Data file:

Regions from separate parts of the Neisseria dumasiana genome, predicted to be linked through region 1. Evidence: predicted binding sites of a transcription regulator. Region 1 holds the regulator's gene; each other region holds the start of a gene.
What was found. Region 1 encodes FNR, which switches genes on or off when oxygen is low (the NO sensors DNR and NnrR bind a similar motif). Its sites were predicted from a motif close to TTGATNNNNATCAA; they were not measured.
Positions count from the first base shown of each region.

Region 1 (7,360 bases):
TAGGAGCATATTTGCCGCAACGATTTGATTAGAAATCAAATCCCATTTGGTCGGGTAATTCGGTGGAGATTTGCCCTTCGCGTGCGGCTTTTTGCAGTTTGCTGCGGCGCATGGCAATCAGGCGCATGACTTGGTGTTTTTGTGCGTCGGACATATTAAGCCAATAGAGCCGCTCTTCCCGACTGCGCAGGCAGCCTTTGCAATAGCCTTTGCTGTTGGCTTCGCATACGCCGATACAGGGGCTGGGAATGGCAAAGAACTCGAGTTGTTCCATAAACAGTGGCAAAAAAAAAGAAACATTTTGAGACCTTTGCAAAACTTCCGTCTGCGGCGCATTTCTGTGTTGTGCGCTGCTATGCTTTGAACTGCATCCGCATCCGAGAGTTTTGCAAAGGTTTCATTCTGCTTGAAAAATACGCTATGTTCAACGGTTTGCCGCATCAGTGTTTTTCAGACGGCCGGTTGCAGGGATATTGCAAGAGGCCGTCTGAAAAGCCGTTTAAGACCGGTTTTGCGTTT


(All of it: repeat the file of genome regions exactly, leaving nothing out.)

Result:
Regions from separate parts of the Neisseria dumasiana genome, predicted to be linked through region 1. Evidence: predicted binding sites of a transcription regulator. Region 1 holds the regulator's gene; each other region holds the start of a gene.
What was found. Region 1 encodes FNR, which switches genes on or off when oxygen is low (the NO sensors DNR and NnrR bind a similar motif). Its sites were predicted from a motif close to TTGATNNNNATCAA; they were not measured.
Positions count from the first base shown of each region.

Region 1 (7,360 bases):
TAGGAGCATATTTGCCGCAACGATTTGATTAGAAATCAAATCCCATTTGGTCGGGTAATTCGGTGGAGATTTGCCCTTCGCGTGCGGCTTTTTGCAGTTTGCTGCGGCGCATGGCAATCAGGCGCATGACTTGGTGTTTTTGTGCGTCGGACATATTAAGCCAATAGAGCCGCTCTTCCCGACTGCGCAGGCAGCCTTTGCAATAGCCTTTGCTGTTGGCTTCGCATACGCCGATACAGGGGCTGGGAATGGCAAAGAACTCGAGTTGTTCCATAAACAGTGGCAAAAAAAAAGAAACATTTTGAGACCTTTGCAAAACTTCCGTCTGCGGCGCATTTCTGTGTTGTGCGCTGCTATGCTTTGAACTGCATCCGCATCCGAGAGTTTTGCAAAGGTTTCATTCTGCTTGAAAAATACGCTATGTTCAACGGTTTGCCGCATCAGTGTTTTTCAGACGGCCGGTTGCAGGGATATTGCAAGAGGCCGTCTGAAAAGCCGTTTAAGACCGGTTTTGCGTTT